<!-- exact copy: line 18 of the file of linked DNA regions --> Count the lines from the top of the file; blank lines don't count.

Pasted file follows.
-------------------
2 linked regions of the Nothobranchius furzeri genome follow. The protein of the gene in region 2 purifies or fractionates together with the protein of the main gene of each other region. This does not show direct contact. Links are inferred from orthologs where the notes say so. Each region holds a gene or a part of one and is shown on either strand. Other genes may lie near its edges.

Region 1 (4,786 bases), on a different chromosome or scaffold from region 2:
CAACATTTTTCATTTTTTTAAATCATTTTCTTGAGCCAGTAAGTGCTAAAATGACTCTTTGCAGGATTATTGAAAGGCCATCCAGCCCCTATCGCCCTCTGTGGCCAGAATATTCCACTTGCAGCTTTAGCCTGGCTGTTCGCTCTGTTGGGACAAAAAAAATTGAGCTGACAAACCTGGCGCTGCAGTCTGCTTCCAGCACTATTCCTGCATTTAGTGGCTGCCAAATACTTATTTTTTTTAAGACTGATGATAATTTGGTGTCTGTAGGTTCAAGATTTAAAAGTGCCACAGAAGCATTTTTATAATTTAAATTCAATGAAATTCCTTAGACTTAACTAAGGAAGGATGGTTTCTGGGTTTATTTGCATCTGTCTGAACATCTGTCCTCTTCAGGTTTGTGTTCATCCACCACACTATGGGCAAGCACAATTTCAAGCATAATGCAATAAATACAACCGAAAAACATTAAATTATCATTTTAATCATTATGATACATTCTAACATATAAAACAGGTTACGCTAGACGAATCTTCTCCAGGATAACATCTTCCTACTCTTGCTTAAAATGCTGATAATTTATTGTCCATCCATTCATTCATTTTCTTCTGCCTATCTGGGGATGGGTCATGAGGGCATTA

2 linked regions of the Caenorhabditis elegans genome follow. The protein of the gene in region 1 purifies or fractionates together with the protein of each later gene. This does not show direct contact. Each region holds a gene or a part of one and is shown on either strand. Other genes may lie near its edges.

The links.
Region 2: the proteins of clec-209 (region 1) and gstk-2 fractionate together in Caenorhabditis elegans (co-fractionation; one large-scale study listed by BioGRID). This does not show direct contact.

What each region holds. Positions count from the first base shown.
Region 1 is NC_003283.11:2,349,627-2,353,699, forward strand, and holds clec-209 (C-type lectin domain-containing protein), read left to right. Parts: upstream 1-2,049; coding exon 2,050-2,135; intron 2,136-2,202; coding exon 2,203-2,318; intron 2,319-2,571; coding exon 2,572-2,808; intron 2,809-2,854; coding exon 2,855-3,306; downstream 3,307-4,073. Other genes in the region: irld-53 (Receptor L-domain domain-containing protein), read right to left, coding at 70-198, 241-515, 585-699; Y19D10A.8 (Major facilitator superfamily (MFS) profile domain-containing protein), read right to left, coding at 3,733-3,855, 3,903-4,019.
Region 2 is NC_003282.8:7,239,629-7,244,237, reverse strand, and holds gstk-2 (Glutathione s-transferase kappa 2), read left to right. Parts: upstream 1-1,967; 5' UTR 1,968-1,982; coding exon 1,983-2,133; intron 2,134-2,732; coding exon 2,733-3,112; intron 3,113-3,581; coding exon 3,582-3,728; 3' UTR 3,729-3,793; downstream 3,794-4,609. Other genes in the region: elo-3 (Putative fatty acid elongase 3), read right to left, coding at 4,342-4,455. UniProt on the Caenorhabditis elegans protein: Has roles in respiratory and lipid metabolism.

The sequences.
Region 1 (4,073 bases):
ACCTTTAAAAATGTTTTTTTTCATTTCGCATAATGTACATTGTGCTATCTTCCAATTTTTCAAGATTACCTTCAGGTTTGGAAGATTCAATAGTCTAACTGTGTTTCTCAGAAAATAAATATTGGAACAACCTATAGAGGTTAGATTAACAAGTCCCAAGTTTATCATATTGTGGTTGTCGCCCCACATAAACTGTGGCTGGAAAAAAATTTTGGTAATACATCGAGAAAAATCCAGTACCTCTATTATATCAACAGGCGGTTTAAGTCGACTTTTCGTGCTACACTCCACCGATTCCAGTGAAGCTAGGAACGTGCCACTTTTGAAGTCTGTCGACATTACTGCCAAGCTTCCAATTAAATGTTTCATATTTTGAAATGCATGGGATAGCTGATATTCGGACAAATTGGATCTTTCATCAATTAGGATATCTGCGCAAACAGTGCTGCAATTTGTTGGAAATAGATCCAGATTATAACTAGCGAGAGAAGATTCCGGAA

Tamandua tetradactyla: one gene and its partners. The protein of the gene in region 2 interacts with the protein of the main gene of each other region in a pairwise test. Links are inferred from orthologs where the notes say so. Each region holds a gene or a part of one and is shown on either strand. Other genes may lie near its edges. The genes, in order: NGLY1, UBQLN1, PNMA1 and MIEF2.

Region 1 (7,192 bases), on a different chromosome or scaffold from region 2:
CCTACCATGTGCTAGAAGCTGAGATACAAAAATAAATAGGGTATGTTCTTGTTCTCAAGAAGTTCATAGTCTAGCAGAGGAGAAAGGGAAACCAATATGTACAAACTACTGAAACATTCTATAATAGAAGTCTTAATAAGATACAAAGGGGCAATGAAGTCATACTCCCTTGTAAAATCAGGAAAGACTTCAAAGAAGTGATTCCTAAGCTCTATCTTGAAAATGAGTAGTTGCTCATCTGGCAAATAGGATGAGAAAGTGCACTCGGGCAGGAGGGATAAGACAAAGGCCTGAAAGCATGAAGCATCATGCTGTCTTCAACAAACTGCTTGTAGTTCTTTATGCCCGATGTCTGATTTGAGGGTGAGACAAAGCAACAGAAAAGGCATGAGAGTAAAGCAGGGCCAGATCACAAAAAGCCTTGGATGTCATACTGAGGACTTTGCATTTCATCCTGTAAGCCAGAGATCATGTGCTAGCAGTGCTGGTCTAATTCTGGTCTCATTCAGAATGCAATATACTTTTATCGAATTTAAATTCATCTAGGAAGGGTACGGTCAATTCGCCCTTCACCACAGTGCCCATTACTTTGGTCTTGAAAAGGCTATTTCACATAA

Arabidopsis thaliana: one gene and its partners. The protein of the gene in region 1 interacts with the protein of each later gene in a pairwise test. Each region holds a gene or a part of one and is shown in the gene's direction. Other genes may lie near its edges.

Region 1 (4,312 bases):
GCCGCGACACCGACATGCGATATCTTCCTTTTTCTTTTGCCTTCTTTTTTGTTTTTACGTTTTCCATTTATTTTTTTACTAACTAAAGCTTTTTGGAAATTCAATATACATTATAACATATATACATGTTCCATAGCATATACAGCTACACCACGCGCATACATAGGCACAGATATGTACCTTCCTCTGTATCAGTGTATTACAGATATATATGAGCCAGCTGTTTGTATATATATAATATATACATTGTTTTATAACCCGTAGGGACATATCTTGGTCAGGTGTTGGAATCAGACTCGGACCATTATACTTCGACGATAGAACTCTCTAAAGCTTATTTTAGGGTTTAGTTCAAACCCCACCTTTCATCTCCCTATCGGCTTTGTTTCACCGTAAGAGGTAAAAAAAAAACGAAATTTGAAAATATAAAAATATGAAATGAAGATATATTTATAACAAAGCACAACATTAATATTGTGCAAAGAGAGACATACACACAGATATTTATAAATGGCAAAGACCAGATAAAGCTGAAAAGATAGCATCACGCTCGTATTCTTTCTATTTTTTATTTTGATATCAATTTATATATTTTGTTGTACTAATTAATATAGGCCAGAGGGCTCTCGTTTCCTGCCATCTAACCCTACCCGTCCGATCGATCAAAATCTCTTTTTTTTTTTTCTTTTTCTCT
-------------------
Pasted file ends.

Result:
GCCGCGACACCGACATGCGATATCTTCCTTTTTCTTTTGCCTTCTTTTTTGTTTTTACGTTTTCCATTTATTTTTTTACTAACTAAAGCTTTTTGGAAATTCAATATACATTATAACATATATACATGTTCCATAGCATATACAGCTACACCACGCGCATACATAGGCACAGATATGTACCTTCCTCTGTATCAGTGTATTACAGATATATATGAGCCAGCTGTTTGTATATATATAATATATACATTGTTTTATAACCCGTAGGGACATATCTTGGTCAGGTGTTGGAATCAGACTCGGACCATTATACTTCGACGATAGAACTCTCTAAAGCTTATTTTAGGGTTTAGTTCAAACCCCACCTTTCATCTCCCTATCGGCTTTGTTTCACCGTAAGAGGTAAAAAAAAAACGAAATTTGAAAATATAAAAATATGAAATGAAGATATATTTATAACAAAGCACAACATTAATATTGTGCAAAGAGAGACATACACACAGATATTTATAAATGGCAAAGACCAGATAAAGCTGAAAAGATAGCATCACGCTCGTATTCTTTCTATTTTTTATTTTGATATCAATTTATATATTTTGTTGTACTAATTAATATAGGCCAGAGGGCTCTCGTTTCCTGCCATCTAACCCTACCCGTCCGATCGATCAAAATCTCTTTTTTTTTTTTCTTTTTCTCT